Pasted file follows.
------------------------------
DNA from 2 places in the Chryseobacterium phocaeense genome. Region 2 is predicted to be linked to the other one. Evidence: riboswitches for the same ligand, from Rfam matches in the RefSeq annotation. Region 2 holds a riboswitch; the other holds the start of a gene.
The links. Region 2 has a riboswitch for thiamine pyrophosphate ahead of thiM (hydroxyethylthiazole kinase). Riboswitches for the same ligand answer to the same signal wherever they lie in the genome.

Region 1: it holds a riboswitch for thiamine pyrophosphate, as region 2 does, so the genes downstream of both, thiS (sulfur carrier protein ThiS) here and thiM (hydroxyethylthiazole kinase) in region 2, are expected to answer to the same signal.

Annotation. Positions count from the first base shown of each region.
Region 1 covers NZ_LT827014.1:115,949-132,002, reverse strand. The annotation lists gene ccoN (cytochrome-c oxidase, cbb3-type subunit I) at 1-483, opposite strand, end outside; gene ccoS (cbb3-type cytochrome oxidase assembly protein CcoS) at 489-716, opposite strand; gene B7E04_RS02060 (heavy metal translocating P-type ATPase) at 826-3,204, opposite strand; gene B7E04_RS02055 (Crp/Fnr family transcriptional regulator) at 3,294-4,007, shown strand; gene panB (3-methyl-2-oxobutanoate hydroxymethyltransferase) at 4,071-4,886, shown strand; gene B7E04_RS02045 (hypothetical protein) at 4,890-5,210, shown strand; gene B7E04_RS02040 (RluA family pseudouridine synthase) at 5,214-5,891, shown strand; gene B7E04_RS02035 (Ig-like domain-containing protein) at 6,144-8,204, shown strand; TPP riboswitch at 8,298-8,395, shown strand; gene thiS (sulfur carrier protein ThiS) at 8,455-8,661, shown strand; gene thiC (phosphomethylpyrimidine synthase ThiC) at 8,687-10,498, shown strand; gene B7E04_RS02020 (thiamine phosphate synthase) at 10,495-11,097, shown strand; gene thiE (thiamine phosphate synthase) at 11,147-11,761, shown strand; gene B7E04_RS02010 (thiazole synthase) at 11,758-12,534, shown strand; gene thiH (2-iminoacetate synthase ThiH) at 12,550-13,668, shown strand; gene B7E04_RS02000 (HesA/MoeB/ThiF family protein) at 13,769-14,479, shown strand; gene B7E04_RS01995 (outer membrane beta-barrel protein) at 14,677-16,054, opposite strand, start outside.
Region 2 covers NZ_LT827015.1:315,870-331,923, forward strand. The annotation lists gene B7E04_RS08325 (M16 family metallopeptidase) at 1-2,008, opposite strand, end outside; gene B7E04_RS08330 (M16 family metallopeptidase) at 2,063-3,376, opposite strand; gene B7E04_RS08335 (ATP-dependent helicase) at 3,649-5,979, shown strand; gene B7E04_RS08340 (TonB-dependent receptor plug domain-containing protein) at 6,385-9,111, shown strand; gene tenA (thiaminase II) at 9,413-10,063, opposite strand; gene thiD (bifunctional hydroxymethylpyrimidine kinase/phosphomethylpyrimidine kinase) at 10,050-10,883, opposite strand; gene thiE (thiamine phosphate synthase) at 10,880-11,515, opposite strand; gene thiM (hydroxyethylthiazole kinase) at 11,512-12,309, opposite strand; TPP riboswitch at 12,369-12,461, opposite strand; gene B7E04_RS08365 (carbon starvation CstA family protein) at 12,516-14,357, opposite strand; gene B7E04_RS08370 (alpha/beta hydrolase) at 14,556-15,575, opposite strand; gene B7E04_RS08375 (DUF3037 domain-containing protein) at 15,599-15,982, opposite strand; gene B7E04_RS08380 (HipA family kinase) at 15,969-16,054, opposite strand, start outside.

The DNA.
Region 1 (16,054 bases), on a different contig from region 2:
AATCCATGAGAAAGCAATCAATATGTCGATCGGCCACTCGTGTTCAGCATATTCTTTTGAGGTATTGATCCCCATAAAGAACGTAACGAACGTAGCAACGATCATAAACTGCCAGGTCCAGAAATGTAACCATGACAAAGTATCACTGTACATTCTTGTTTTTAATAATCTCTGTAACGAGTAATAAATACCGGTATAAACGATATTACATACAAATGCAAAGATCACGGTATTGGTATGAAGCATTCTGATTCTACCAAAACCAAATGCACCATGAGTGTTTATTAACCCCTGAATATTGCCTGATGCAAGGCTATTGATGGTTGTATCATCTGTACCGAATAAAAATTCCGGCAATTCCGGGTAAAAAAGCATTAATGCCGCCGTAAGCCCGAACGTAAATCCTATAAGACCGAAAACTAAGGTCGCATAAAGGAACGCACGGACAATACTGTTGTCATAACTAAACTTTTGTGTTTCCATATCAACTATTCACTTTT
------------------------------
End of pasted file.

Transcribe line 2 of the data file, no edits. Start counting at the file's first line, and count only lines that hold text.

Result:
The links. Region 2 has a riboswitch for thiamine pyrophosphate ahead of thiM (hydroxyethylthiazole kinase). Riboswitches for the same ligand answer to the same signal wherever they lie in the genome.